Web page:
In somewhat of a surprise, recently the NLRB affirmed an Administrative Law Judge’s decision, which had rejected the NLRB General Counsel’s challenge to a portion of an employer’s social media policy as unlawful. The employer, Landry’s Inc., which operates various enterprises, including Bubba Gump Shrimp Restaurants, Inc., had adopted a social media policy in its employee handbook that included the following language:
While your free time is generally not subject to any restriction by the Company, the Company urges all employees not to post information regarding the Company, their jobs, or other employees which could lead to morale issues in the workplace or detrimentally affect the Company’s business. This can be accomplished by always thinking before you post, being civil to others and their opinions, and not posting personal information about others unless you have received their permission.
The General Counsel challenged this language as unlawful on the grounds that Bubba Gump employees reasonably would construe the language to prohibit protected activity under the NLRA. Both the ALJ and NLRB panel (“Board”) hearing the appeal disagreed.
In affirming the ALJ’s decision, the Board determined that employees reasonably would not construe the policy to prohibit protected activity. The Board noted that the at-issue language referenced “morale” and “being civil to others and their opinions”, which reflected the policy’s intent (1) to regulate the manner in which employees posted information, not the content of the postings, (2) to promote good morale among employees, and (3) to avoid workplace conflict among employees that could impact negatively Landry’s business. Also, the Board emphasized that the policy did not prohibit employees from discussing the types of information—such as personnel information, compensation information or employee work complaints—that typically would render a policy unlawful under the NLRA.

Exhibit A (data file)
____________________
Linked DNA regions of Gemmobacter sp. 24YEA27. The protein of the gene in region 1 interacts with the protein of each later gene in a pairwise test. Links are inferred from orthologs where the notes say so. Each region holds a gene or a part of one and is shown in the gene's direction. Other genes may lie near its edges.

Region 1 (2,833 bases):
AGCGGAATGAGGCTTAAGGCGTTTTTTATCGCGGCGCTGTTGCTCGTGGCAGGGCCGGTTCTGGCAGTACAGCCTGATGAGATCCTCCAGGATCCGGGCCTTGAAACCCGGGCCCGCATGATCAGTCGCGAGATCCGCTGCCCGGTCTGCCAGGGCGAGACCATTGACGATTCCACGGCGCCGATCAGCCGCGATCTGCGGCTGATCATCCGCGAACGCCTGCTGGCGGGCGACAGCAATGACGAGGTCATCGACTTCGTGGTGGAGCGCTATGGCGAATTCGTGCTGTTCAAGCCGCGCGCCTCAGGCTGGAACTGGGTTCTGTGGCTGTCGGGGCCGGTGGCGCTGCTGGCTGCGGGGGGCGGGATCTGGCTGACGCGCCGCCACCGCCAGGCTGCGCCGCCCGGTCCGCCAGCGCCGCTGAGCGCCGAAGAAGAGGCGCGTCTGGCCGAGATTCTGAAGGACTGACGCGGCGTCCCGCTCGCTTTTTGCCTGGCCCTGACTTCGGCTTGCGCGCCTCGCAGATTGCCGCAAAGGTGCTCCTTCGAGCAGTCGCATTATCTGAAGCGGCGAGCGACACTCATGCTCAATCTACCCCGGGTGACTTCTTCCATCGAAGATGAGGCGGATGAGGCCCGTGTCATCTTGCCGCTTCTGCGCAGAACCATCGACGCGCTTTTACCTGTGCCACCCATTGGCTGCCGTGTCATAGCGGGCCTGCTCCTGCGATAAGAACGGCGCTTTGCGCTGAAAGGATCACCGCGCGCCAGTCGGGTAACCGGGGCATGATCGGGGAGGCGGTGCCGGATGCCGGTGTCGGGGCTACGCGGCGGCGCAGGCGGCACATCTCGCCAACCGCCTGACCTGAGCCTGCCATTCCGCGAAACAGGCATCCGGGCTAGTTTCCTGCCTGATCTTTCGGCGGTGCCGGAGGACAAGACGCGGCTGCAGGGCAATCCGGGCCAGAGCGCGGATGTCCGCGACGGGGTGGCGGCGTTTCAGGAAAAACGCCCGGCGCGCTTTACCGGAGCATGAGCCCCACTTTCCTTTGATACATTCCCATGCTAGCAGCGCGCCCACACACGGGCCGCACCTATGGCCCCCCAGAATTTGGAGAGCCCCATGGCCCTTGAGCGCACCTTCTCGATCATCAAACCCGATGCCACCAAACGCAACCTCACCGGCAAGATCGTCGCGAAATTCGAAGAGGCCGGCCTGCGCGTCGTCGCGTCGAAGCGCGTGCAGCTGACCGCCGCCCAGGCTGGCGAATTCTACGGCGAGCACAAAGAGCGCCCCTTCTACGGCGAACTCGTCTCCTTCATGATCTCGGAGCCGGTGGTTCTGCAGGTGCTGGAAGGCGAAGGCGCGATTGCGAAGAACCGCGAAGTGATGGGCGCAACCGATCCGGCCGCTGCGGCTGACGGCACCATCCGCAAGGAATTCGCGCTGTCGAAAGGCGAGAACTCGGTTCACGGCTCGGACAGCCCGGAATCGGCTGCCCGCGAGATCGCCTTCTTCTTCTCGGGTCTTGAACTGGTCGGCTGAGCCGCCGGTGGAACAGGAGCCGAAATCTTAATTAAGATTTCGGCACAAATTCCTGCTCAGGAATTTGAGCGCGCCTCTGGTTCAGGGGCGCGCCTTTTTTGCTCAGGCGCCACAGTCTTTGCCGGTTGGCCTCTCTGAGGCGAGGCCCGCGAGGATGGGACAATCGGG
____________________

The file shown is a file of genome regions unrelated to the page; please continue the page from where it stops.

While the Board’s decision in this case is a positive development for employers given the NLRB’s generally hostile approach to social media policies that seek to restrict or set specific boundaries regarding what issues employees can discuss, it probably should be viewed as an outlier rather than as a sign of any real change in the NLRB’s position. Employers should remain particularly careful not to include language in their social media policies that reasonably could be interpreted by employees to prohibit discussion of workplace complaints, compensation issues or personnel information.